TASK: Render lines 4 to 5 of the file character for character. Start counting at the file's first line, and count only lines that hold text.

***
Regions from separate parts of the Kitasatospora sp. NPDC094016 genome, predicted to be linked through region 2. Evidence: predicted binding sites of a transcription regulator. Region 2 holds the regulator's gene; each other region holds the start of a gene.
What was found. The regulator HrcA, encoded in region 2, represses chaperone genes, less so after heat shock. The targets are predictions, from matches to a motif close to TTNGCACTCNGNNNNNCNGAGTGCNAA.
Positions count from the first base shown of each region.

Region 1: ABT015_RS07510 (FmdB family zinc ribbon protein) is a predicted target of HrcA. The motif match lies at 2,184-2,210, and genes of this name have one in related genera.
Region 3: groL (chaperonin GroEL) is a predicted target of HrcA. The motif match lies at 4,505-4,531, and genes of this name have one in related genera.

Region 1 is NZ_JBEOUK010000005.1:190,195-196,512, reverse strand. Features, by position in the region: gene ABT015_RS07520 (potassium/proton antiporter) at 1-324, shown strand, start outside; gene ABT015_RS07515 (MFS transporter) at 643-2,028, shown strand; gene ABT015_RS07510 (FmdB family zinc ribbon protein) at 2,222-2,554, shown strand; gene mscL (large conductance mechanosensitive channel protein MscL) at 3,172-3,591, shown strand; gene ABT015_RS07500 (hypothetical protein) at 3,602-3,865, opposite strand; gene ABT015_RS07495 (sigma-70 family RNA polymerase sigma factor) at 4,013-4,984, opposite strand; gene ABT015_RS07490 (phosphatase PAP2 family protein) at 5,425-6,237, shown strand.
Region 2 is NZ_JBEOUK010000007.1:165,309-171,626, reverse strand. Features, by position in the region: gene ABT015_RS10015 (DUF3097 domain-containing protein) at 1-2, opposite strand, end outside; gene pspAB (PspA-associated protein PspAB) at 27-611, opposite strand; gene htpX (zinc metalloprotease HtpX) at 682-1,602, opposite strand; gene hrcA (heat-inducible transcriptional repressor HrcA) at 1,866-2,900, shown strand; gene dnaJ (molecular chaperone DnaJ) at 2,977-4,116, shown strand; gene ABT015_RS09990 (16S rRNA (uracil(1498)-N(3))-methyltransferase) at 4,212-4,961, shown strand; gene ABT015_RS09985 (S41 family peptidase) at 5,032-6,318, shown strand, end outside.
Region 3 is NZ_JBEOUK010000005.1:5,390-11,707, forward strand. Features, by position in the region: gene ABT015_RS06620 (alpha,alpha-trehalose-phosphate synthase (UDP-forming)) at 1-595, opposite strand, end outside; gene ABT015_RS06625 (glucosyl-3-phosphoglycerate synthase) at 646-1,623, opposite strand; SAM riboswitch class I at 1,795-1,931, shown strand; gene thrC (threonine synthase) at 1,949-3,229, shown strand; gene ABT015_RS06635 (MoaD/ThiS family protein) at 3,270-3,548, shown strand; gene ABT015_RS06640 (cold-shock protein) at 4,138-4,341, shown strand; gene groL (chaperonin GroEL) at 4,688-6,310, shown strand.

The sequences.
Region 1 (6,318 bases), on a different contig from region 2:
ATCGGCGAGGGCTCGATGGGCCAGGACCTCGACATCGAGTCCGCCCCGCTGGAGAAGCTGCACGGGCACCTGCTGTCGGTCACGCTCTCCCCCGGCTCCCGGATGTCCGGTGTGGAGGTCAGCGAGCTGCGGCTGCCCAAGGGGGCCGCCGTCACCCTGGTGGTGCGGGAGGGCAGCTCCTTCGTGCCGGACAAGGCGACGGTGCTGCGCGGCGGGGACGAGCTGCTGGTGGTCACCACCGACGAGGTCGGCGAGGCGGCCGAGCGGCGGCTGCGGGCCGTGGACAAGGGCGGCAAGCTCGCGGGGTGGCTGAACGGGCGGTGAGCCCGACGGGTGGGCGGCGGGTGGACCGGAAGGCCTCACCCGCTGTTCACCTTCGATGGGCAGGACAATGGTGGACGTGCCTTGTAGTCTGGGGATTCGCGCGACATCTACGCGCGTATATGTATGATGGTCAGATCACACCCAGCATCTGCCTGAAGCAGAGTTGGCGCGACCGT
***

Region 1: ABT015_RS07510 (FmdB family zinc ribbon protein) is a predicted target of HrcA. The motif match lies at 2,184-2,210, and genes of this name have one in related genera.
Region 3: groL (chaperonin GroEL) is a predicted target of HrcA. The motif match lies at 4,505-4,531, and genes of this name have one in related genera.